Because machine tools constantly cut and grind away material at high RPMs to shape a workpiece, carbide cutting tools are often used instead of hardened steel to retain a sharp cutting edge and lengthen tool life. However, when highly-abrasive materials such as CFRP/GFRP/sandwich materials, graphite, Al alloys and ceramics are machined, even carbide tools can be prone to rapid wear.
In such cases, further hardening cutting tools with a variety of specialty coatings can significantly prolong wear resistance and service life.
These coatings, applied to machine tools such as taps, reamers, end mills, drills, inserts, counter sinks and other cutting tools, come in a variety of styles from physical vapor deposition (PVD) coatings up to proprietary diamond coatings.
Need for Greater Abrasion Protection
In a growing number of industries including automotive and aerospace, manufacturers are continuing to place more emphasis on design and weight reduction. Subsequently, designers are increasingly using composite fiber reinforced plastics in many parts. However, these composites are exceedingly rough on cutting tools.
“The problem with the carbon and graphite fibers is that they are very high-strength and extremely abrasive,” says Volker Derflinger, a senior manager for Oerlikon Balzers, a company that has been producing specialized coatings for components and tools for more than 30 years. “For cutting tools to withstand heavy wear, a specialty coating with a very high resistance to abrasion is needed.”
In industries like automotive that require stronger, lighter materials, aluminum silicon alloys are also used. However, the higher the silicon content, the more abrasive the material.
One alternative that is increasingly being utilized in these industries are strong, non-hazardous, Physical Vapor Deposition (PVD) coatings. PVD describes a variety of vacuum deposition methods that can be used to produce thin coatings. PVD is typically used to coat tools and components at relatively low coating temperatures of 150-500 °C, which avoid altering the fundamental material properties.
Among the PVD options are several carbon-based coatings available that provide a unique combination of extreme surface hardness and low friction coefficient properties. One example, BALINIT Hard Carbon by Oerlikon Balzers is used for the machining of non-ferrous materials, including aluminum alloys with up to 12 percent silicon content (AlSi-12).
“The Hard Carbon coating works on CFRP and GFRP, but only when the fiber content is on the lower side,” explains Derflinger. “The more fiber content, the more abrasive the material is and then you need an even harder coating.”
The BALINIT Hard Carbon coating is thin, smooth, and has high hardness (40-50 GPa), making it well suited for applications that require superior wear protection. In addition, the thin, smooth application helps to maintain sharper cutting edges.
When carbon content in composites or silicon content in aluminum alloys becomes too high, cutting tools typically require a diamond coating to prevent wear.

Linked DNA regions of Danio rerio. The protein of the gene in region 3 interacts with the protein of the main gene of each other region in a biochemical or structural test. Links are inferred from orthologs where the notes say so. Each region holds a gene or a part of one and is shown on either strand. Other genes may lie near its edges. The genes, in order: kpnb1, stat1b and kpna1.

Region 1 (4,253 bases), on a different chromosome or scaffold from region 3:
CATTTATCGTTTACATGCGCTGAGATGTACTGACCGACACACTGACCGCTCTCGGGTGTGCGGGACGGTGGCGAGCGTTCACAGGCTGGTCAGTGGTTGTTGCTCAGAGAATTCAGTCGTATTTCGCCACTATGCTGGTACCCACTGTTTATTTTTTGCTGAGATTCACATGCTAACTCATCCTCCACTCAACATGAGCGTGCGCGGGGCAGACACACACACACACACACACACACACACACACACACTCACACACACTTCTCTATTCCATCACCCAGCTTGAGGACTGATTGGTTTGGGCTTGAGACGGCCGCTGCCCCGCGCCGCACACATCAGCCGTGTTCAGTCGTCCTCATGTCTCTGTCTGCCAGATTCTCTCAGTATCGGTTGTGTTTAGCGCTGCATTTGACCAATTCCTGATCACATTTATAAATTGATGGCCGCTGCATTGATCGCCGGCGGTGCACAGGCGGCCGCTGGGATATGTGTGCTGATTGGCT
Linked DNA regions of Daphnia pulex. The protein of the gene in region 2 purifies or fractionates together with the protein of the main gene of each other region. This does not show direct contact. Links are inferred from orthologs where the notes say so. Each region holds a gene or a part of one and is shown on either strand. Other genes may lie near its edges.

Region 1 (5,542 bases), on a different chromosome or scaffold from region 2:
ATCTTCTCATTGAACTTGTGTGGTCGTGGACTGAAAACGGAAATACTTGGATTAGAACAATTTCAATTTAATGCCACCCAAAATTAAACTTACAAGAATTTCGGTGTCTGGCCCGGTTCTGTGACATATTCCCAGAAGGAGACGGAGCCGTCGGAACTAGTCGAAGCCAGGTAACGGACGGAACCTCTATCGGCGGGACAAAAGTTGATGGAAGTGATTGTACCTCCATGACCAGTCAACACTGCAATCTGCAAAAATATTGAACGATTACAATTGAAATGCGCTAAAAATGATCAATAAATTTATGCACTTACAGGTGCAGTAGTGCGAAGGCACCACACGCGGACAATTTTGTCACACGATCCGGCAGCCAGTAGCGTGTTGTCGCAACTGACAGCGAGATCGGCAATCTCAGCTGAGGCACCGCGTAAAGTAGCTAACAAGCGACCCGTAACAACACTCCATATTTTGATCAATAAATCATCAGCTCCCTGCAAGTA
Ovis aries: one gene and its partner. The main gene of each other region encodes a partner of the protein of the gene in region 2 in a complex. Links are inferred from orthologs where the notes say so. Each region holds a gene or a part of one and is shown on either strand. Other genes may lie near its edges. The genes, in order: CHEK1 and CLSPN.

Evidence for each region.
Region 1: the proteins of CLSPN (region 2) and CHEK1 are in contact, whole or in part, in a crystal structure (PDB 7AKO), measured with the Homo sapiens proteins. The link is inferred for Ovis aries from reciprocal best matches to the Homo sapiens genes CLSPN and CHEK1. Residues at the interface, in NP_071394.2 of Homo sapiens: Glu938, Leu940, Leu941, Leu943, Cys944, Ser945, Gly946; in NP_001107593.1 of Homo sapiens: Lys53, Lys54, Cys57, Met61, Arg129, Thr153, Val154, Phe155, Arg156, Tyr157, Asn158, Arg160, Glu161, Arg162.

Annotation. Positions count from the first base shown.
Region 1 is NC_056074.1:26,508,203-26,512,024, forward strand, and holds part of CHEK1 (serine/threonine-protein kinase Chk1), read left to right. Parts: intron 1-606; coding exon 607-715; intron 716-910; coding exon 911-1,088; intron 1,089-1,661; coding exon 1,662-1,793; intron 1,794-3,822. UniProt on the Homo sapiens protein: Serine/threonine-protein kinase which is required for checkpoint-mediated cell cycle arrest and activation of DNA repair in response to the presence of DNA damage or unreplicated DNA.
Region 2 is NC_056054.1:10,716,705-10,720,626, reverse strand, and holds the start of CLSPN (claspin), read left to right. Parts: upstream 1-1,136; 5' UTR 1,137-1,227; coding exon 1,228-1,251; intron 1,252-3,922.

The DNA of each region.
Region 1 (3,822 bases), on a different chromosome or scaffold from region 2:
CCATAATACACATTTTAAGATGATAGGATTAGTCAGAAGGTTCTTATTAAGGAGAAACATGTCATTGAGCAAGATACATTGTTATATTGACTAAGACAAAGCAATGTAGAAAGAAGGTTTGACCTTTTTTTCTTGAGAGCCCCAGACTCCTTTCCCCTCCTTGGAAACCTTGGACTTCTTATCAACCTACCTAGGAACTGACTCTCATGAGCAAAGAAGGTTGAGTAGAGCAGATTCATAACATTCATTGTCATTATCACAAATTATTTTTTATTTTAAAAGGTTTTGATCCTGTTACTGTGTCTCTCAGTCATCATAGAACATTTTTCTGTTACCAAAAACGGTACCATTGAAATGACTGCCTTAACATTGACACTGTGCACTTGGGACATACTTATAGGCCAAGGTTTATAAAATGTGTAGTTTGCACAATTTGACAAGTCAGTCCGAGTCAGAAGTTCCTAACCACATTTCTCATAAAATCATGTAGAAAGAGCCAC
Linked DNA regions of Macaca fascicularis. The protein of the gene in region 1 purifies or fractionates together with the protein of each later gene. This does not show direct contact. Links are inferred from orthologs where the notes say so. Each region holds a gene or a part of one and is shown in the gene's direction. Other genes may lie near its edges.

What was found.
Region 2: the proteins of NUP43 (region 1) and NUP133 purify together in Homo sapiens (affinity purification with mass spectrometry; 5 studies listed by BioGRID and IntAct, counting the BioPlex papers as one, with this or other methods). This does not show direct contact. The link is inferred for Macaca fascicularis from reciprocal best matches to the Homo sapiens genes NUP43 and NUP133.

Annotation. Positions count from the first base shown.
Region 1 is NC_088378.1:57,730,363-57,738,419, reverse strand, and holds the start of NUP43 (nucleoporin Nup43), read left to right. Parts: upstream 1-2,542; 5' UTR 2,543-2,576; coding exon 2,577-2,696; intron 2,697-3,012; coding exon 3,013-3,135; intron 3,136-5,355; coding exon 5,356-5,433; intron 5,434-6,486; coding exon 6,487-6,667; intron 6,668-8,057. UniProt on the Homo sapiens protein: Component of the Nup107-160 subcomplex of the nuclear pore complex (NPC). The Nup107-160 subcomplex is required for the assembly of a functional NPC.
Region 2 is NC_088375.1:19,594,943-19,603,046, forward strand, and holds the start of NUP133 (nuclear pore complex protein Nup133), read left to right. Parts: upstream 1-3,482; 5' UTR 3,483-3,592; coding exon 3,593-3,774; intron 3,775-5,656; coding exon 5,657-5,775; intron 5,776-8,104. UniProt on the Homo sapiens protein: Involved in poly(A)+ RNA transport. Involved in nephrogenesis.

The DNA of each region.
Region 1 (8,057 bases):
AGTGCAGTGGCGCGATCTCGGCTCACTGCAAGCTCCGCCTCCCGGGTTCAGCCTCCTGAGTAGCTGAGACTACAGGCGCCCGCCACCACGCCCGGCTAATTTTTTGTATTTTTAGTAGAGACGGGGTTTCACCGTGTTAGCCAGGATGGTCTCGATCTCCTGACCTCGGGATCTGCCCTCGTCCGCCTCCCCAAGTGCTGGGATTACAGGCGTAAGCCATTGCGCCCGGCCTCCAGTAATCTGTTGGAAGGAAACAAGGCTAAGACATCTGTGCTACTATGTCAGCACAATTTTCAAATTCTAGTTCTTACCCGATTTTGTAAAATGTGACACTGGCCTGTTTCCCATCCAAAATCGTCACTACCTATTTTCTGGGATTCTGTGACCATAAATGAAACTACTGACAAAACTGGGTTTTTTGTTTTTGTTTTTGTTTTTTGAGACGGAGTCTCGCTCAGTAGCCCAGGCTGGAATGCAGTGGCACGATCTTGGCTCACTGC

Traditionally, polycrystalline diamond (PCD) cutting tools have been utilized in such instances. PCD is a composite of diamond particles sintered together with a metallic binder.
As a cutting tool material, PCD has good wear resistance but it lacks chemical stability at high temperatures and dissolves easily in iron. So, PCD tools are usually limited to materials such as high-silicon aluminum, metal matrix composites (MMC) and CFRPs.
In addition, PCD tools are geometrically limited in structure, and may be too rough or unrefined for the optimal machining of the wide range of non-ferrous materials. Finally, PCD cutting tools can also be quite expensive.
As an alternative, plasma-assisted chemical vapor deposition (PACVD) can be used to apply crystalline diamond structures in varying thickness and roughness. This can be highly advantageous for machining fiber-reinforce plastics, graphite, non-ferrous materials and ceramics.
With the PACVD coating process, a carbide cutting tool is sequentially coated by two different gasses in a heated vacuum container assisted by plasma. Each alternating cycle that built the atomic layer on the surface and the number of cycles thus controls the thickness of the final coating.
“As a cost effective, high-performance alternative, specialized PACVD-based diamond coatings can increase the service life of the tool,” says Derflinger.
In terms of satisfying such qualities, BALINIT Diamond Micro and Nano coatings are examples of PACVD-based diamond coatings formulated specific to the needs of a wide range of highly-abrasive, non-ferrous materials.
The Bottom Line
Manufacturers that take advantage of the superior capabilities of high-performance Hard Carbon PVD and Diamond PACVD coatings will significantly harden carbide cutting tools and improve part quality. This will enhance production and tool service life, which also improves the bottom line. “Even if the cutting tool is expensive, you can put a hard coating on it and you will get a much better performance out of it,” says Derflinger. “That is why in the future more and more tools are going to have specialty coatings.”
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